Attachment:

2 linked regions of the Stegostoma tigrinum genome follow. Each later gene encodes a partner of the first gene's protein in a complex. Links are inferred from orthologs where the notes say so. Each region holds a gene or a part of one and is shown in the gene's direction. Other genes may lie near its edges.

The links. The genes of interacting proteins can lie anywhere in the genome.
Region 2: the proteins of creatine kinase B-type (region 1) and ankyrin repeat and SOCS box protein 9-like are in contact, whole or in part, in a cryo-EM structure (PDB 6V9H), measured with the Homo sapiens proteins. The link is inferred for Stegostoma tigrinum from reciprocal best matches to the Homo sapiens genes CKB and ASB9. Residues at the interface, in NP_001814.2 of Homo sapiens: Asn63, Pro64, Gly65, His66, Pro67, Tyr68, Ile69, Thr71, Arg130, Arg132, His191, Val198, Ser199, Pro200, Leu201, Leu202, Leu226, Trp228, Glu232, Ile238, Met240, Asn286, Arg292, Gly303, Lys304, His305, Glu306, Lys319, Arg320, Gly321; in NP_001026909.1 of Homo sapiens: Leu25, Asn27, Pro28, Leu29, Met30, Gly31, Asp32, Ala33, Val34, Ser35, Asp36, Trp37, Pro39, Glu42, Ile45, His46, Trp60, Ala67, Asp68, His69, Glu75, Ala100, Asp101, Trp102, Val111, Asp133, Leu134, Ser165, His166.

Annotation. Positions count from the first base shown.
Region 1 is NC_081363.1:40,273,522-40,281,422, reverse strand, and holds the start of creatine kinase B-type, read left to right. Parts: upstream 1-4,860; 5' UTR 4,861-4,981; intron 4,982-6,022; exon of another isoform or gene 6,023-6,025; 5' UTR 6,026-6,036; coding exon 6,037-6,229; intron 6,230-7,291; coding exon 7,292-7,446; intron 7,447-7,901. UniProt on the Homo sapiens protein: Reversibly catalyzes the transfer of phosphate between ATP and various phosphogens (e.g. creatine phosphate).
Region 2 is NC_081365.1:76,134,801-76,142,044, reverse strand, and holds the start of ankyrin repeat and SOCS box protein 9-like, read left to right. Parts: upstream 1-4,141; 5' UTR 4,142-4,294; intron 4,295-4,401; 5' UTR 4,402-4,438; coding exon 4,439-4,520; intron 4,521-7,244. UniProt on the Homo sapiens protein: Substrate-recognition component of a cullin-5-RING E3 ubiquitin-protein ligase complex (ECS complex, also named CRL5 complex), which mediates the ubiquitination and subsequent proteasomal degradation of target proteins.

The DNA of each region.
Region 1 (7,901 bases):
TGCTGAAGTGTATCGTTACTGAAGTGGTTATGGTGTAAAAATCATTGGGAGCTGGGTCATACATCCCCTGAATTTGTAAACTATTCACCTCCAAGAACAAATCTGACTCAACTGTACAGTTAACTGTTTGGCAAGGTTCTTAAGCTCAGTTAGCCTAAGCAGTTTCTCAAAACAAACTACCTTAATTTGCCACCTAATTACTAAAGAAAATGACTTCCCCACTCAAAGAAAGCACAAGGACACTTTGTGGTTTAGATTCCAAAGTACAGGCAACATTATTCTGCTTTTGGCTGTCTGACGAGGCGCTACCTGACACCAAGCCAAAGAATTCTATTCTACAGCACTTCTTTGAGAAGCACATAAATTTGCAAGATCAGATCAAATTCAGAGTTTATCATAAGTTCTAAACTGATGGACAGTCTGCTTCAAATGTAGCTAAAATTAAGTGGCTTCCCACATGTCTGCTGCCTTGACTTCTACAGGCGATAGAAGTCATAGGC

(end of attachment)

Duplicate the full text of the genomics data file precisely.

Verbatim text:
2 linked regions of the Stegostoma tigrinum genome follow. Each later gene encodes a partner of the first gene's protein in a complex. Links are inferred from orthologs where the notes say so. Each region holds a gene or a part of one and is shown in the gene's direction. Other genes may lie near its edges.

The links. The genes of interacting proteins can lie anywhere in the genome.
Region 2: the proteins of creatine kinase B-type (region 1) and ankyrin repeat and SOCS box protein 9-like are in contact, whole or in part, in a cryo-EM structure (PDB 6V9H), measured with the Homo sapiens proteins. The link is inferred for Stegostoma tigrinum from reciprocal best matches to the Homo sapiens genes CKB and ASB9. Residues at the interface, in NP_001814.2 of Homo sapiens: Asn63, Pro64, Gly65, His66, Pro67, Tyr68, Ile69, Thr71, Arg130, Arg132, His191, Val198, Ser199, Pro200, Leu201, Leu202, Leu226, Trp228, Glu232, Ile238, Met240, Asn286, Arg292, Gly303, Lys304, His305, Glu306, Lys319, Arg320, Gly321; in NP_001026909.1 of Homo sapiens: Leu25, Asn27, Pro28, Leu29, Met30, Gly31, Asp32, Ala33, Val34, Ser35, Asp36, Trp37, Pro39, Glu42, Ile45, His46, Trp60, Ala67, Asp68, His69, Glu75, Ala100, Asp101, Trp102, Val111, Asp133, Leu134, Ser165, His166.

Annotation. Positions count from the first base shown.
Region 1 is NC_081363.1:40,273,522-40,281,422, reverse strand, and holds the start of creatine kinase B-type, read left to right. Parts: upstream 1-4,860; 5' UTR 4,861-4,981; intron 4,982-6,022; exon of another isoform or gene 6,023-6,025; 5' UTR 6,026-6,036; coding exon 6,037-6,229; intron 6,230-7,291; coding exon 7,292-7,446; intron 7,447-7,901. UniProt on the Homo sapiens protein: Reversibly catalyzes the transfer of phosphate between ATP and various phosphogens (e.g. creatine phosphate).
Region 2 is NC_081365.1:76,134,801-76,142,044, reverse strand, and holds the start of ankyrin repeat and SOCS box protein 9-like, read left to right. Parts: upstream 1-4,141; 5' UTR 4,142-4,294; intron 4,295-4,401; 5' UTR 4,402-4,438; coding exon 4,439-4,520; intron 4,521-7,244. UniProt on the Homo sapiens protein: Substrate-recognition component of a cullin-5-RING E3 ubiquitin-protein ligase complex (ECS complex, also named CRL5 complex), which mediates the ubiquitination and subsequent proteasomal degradation of target proteins.

The DNA of each region.
Region 1 (7,901 bases):
TGCTGAAGTGTATCGTTACTGAAGTGGTTATGGTGTAAAAATCATTGGGAGCTGGGTCATACATCCCCTGAATTTGTAAACTATTCACCTCCAAGAACAAATCTGACTCAACTGTACAGTTAACTGTTTGGCAAGGTTCTTAAGCTCAGTTAGCCTAAGCAGTTTCTCAAAACAAACTACCTTAATTTGCCACCTAATTACTAAAGAAAATGACTTCCCCACTCAAAGAAAGCACAAGGACACTTTGTGGTTTAGATTCCAAAGTACAGGCAACATTATTCTGCTTTTGGCTGTCTGACGAGGCGCTACCTGACACCAAGCCAAAGAATTCTATTCTACAGCACTTCTTTGAGAAGCACATAAATTTGCAAGATCAGATCAAATTCAGAGTTTATCATAAGTTCTAAACTGATGGACAGTCTGCTTCAAATGTAGCTAAAATTAAGTGGCTTCCCACATGTCTGCTGCCTTGACTTCTACAGGCGATAGAAGTCATAGGC